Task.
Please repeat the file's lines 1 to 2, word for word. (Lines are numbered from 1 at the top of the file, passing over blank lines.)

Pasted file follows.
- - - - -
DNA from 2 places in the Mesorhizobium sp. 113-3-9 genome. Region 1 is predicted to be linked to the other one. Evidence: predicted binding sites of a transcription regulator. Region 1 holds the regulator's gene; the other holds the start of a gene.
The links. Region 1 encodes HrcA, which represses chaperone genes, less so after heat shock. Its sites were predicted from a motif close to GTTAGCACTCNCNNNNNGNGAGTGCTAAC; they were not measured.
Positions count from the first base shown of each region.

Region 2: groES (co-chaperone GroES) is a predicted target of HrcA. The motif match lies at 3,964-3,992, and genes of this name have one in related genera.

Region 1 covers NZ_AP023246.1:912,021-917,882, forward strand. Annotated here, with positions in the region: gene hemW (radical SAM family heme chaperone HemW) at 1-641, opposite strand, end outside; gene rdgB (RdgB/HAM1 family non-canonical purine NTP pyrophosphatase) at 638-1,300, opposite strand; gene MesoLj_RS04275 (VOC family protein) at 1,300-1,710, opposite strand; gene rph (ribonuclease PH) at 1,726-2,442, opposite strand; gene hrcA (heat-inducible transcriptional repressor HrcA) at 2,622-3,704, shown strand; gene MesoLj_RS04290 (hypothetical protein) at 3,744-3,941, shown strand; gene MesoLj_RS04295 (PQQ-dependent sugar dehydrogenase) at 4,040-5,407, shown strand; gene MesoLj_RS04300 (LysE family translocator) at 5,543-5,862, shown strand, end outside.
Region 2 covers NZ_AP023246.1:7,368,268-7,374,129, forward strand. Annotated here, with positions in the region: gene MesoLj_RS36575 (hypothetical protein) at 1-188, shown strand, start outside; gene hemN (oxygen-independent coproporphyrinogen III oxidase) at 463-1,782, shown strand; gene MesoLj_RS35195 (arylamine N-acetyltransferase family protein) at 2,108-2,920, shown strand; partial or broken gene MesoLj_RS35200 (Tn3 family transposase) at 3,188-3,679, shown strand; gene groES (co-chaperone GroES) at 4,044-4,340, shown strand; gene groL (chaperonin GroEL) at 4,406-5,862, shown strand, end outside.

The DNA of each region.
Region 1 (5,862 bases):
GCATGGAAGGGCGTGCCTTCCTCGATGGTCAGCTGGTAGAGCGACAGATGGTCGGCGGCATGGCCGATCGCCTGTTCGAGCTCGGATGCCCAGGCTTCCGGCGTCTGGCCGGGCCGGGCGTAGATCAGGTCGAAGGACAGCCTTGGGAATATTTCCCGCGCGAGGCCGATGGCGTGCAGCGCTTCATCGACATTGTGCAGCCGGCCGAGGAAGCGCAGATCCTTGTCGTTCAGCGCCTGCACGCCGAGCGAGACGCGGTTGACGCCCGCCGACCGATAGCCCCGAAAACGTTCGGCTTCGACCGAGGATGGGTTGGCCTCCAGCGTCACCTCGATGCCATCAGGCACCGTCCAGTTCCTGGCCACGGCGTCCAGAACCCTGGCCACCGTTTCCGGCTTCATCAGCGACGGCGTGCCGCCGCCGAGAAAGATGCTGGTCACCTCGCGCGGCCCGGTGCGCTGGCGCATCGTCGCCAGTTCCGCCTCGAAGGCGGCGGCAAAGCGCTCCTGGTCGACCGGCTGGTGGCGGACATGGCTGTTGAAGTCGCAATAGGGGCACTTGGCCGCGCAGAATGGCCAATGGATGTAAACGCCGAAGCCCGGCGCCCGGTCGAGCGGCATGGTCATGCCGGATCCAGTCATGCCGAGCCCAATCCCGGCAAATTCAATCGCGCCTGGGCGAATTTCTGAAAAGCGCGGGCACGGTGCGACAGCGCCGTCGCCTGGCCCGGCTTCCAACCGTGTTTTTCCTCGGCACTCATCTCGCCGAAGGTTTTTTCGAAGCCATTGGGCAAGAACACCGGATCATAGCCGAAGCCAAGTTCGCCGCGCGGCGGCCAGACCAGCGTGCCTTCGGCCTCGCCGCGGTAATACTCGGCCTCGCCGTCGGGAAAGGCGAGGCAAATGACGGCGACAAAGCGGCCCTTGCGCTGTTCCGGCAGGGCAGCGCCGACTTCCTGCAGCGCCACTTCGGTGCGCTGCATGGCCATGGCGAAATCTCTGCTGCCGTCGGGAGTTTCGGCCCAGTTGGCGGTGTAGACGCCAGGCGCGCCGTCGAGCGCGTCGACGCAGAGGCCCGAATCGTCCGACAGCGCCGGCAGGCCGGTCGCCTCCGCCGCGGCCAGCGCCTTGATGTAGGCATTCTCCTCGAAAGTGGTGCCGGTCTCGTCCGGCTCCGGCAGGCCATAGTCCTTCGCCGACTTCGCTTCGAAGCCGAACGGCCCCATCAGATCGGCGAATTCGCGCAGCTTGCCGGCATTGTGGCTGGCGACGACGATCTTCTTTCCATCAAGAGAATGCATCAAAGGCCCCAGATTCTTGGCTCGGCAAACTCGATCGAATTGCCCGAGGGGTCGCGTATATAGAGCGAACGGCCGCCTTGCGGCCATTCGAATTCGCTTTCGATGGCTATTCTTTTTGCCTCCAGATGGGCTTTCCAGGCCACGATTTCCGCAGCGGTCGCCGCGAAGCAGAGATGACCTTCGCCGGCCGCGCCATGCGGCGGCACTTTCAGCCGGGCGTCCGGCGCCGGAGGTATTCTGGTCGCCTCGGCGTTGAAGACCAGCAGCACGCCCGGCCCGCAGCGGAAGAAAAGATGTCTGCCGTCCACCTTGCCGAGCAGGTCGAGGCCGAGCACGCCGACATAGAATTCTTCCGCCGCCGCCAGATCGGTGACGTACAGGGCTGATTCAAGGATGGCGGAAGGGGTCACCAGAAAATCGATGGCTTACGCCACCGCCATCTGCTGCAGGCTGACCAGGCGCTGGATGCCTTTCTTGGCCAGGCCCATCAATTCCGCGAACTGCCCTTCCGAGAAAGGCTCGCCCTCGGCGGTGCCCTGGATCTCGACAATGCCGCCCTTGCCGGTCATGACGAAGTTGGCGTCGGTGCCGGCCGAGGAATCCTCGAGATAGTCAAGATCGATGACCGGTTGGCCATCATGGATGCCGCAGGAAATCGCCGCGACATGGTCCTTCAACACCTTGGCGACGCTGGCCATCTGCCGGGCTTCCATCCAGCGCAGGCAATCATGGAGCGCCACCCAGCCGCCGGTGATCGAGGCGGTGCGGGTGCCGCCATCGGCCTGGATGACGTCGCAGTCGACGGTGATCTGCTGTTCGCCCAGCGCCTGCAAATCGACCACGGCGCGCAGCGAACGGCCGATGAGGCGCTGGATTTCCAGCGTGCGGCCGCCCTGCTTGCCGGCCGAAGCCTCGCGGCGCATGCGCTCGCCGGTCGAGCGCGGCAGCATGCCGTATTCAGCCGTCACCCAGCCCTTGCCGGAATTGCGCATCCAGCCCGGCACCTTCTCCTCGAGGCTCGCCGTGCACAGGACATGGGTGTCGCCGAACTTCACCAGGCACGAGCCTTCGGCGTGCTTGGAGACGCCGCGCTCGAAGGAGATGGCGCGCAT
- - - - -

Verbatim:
DNA from 2 places in the Mesorhizobium sp. 113-3-9 genome. Region 1 is predicted to be linked to the other one. Evidence: predicted binding sites of a transcription regulator. Region 1 holds the regulator's gene; the other holds the start of a gene.
The links. Region 1 encodes HrcA, which represses chaperone genes, less so after heat shock. Its sites were predicted from a motif close to GTTAGCACTCNCNNNNNGNGAGTGCTAAC; they were not measured.